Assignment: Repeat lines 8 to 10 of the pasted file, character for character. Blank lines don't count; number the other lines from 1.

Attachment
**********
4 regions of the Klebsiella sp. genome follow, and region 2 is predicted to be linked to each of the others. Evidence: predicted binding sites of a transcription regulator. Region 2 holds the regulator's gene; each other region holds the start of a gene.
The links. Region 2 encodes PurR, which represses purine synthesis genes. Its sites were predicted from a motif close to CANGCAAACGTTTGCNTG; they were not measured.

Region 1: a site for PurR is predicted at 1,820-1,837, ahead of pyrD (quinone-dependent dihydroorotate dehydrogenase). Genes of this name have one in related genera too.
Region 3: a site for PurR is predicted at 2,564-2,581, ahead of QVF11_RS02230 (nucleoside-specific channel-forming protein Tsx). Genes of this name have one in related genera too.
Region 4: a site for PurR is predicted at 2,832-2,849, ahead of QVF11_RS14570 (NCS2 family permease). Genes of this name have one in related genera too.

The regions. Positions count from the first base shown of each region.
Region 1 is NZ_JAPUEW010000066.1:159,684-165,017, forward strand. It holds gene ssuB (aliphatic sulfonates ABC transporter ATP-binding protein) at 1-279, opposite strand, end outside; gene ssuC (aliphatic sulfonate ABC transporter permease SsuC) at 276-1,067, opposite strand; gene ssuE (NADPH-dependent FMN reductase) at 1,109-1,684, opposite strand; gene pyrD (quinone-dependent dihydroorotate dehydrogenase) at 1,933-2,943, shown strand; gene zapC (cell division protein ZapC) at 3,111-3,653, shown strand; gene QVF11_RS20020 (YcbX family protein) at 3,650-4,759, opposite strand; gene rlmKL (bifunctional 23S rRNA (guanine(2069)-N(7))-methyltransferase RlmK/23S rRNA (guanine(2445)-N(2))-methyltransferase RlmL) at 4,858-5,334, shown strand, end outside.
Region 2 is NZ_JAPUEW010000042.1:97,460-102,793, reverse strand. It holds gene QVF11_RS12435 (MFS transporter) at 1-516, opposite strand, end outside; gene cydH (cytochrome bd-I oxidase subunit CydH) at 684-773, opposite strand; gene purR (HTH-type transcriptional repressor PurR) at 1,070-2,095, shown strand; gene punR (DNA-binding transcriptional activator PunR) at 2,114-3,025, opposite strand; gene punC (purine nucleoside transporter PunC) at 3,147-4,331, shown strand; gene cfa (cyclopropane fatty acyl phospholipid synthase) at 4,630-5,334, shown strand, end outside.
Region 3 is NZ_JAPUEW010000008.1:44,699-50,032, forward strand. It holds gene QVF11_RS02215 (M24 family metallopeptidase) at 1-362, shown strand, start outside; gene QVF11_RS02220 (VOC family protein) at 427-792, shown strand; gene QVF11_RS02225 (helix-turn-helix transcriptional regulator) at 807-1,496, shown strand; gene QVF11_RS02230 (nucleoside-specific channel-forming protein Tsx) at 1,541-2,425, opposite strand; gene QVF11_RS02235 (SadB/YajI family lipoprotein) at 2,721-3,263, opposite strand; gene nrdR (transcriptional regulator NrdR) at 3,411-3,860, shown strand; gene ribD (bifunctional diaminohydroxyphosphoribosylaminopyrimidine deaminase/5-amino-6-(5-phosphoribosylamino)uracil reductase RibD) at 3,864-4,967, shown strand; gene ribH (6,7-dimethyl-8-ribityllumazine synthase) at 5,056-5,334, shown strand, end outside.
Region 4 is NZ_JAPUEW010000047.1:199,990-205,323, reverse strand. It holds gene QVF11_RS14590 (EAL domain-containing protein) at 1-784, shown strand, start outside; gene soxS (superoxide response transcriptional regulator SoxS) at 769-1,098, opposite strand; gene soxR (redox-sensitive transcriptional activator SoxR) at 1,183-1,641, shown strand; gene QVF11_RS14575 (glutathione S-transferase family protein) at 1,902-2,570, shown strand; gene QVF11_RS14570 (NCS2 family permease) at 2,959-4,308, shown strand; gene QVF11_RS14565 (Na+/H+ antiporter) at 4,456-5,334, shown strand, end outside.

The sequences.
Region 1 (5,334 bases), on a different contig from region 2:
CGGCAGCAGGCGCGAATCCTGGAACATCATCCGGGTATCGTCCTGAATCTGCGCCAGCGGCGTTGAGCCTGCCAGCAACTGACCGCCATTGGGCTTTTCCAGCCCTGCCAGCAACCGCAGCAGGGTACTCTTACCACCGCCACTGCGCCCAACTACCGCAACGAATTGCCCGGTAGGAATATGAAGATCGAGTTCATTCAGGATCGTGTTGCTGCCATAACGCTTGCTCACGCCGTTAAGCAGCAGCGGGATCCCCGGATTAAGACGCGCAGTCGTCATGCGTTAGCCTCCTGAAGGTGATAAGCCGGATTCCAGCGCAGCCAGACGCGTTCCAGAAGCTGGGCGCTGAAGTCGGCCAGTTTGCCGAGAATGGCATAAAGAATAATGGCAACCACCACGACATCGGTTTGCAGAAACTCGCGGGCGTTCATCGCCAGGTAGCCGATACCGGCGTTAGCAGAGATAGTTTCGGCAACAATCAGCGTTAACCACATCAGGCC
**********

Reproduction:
Region 2 is NZ_JAPUEW010000042.1:97,460-102,793, reverse strand. It holds gene QVF11_RS12435 (MFS transporter) at 1-516, opposite strand, end outside; gene cydH (cytochrome bd-I oxidase subunit CydH) at 684-773, opposite strand; gene purR (HTH-type transcriptional repressor PurR) at 1,070-2,095, shown strand; gene punR (DNA-binding transcriptional activator PunR) at 2,114-3,025, opposite strand; gene punC (purine nucleoside transporter PunC) at 3,147-4,331, shown strand; gene cfa (cyclopropane fatty acyl phospholipid synthase) at 4,630-5,334, shown strand, end outside.
Region 3 is NZ_JAPUEW010000008.1:44,699-50,032, forward strand. It holds gene QVF11_RS02215 (M24 family metallopeptidase) at 1-362, shown strand, start outside; gene QVF11_RS02220 (VOC family protein) at 427-792, shown strand; gene QVF11_RS02225 (helix-turn-helix transcriptional regulator) at 807-1,496, shown strand; gene QVF11_RS02230 (nucleoside-specific channel-forming protein Tsx) at 1,541-2,425, opposite strand; gene QVF11_RS02235 (SadB/YajI family lipoprotein) at 2,721-3,263, opposite strand; gene nrdR (transcriptional regulator NrdR) at 3,411-3,860, shown strand; gene ribD (bifunctional diaminohydroxyphosphoribosylaminopyrimidine deaminase/5-amino-6-(5-phosphoribosylamino)uracil reductase RibD) at 3,864-4,967, shown strand; gene ribH (6,7-dimethyl-8-ribityllumazine synthase) at 5,056-5,334, shown strand, end outside.
Region 4 is NZ_JAPUEW010000047.1:199,990-205,323, reverse strand. It holds gene QVF11_RS14590 (EAL domain-containing protein) at 1-784, shown strand, start outside; gene soxS (superoxide response transcriptional regulator SoxS) at 769-1,098, opposite strand; gene soxR (redox-sensitive transcriptional activator SoxR) at 1,183-1,641, shown strand; gene QVF11_RS14575 (glutathione S-transferase family protein) at 1,902-2,570, shown strand; gene QVF11_RS14570 (NCS2 family permease) at 2,959-4,308, shown strand; gene QVF11_RS14565 (Na+/H+ antiporter) at 4,456-5,334, shown strand, end outside.